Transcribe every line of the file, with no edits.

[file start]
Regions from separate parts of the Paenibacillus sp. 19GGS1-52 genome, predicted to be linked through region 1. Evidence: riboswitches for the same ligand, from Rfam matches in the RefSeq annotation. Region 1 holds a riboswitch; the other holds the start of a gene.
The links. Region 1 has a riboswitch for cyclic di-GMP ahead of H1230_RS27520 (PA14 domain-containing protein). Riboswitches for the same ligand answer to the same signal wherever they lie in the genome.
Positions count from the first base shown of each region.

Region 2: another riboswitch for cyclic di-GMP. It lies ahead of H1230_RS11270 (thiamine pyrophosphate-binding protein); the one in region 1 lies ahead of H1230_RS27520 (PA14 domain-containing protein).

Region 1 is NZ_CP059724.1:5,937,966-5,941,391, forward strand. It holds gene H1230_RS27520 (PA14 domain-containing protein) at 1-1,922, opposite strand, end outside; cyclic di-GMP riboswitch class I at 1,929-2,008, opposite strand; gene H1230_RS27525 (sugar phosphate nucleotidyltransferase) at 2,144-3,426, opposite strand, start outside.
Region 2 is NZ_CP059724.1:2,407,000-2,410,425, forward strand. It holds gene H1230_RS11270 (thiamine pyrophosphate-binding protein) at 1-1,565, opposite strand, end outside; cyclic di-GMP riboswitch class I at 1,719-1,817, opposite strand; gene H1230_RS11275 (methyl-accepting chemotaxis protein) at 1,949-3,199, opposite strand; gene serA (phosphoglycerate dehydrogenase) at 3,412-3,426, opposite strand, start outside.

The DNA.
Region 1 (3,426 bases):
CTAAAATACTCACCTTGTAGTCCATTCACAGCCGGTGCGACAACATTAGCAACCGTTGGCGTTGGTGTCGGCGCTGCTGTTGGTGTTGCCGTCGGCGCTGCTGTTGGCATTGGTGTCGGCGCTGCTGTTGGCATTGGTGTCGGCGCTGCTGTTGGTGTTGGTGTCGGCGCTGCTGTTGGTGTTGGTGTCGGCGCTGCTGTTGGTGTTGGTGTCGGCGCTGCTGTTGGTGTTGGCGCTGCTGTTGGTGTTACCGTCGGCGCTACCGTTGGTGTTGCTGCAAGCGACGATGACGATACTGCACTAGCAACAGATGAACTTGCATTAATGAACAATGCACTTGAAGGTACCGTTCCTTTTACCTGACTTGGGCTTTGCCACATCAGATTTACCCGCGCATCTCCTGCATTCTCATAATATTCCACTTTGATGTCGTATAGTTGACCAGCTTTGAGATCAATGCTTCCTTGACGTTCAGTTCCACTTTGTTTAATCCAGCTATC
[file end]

Regions from separate parts of the Paenibacillus sp. 19GGS1-52 genome, predicted to be linked through region 1. Evidence: riboswitches for the same ligand, from Rfam matches in the RefSeq annotation. Region 1 holds a riboswitch; the other holds the start of a gene.
The links. Region 1 has a riboswitch for cyclic di-GMP ahead of H1230_RS27520 (PA14 domain-containing protein). Riboswitches for the same ligand answer to the same signal wherever they lie in the genome.
Positions count from the first base shown of each region.

Region 2: another riboswitch for cyclic di-GMP. It lies ahead of H1230_RS11270 (thiamine pyrophosphate-binding protein); the one in region 1 lies ahead of H1230_RS27520 (PA14 domain-containing protein).

Region 1 is NZ_CP059724.1:5,937,966-5,941,391, forward strand. It holds gene H1230_RS27520 (PA14 domain-containing protein) at 1-1,922, opposite strand, end outside; cyclic di-GMP riboswitch class I at 1,929-2,008, opposite strand; gene H1230_RS27525 (sugar phosphate nucleotidyltransferase) at 2,144-3,426, opposite strand, start outside.
Region 2 is NZ_CP059724.1:2,407,000-2,410,425, forward strand. It holds gene H1230_RS11270 (thiamine pyrophosphate-binding protein) at 1-1,565, opposite strand, end outside; cyclic di-GMP riboswitch class I at 1,719-1,817, opposite strand; gene H1230_RS11275 (methyl-accepting chemotaxis protein) at 1,949-3,199, opposite strand; gene serA (phosphoglycerate dehydrogenase) at 3,412-3,426, opposite strand, start outside.

The DNA.
Region 1 (3,426 bases):
CTAAAATACTCACCTTGTAGTCCATTCACAGCCGGTGCGACAACATTAGCAACCGTTGGCGTTGGTGTCGGCGCTGCTGTTGGTGTTGCCGTCGGCGCTGCTGTTGGCATTGGTGTCGGCGCTGCTGTTGGCATTGGTGTCGGCGCTGCTGTTGGTGTTGGTGTCGGCGCTGCTGTTGGTGTTGGTGTCGGCGCTGCTGTTGGTGTTGGTGTCGGCGCTGCTGTTGGTGTTGGCGCTGCTGTTGGTGTTACCGTCGGCGCTACCGTTGGTGTTGCTGCAAGCGACGATGACGATACTGCACTAGCAACAGATGAACTTGCATTAATGAACAATGCACTTGAAGGTACCGTTCCTTTTACCTGACTTGGGCTTTGCCACATCAGATTTACCCGCGCATCTCCTGCATTCTCATAATATTCCACTTTGATGTCGTATAGTTGACCAGCTTTGAGATCAATGCTTCCTTGACGTTCAGTTCCACTTTGTTTAATCCAGCTATC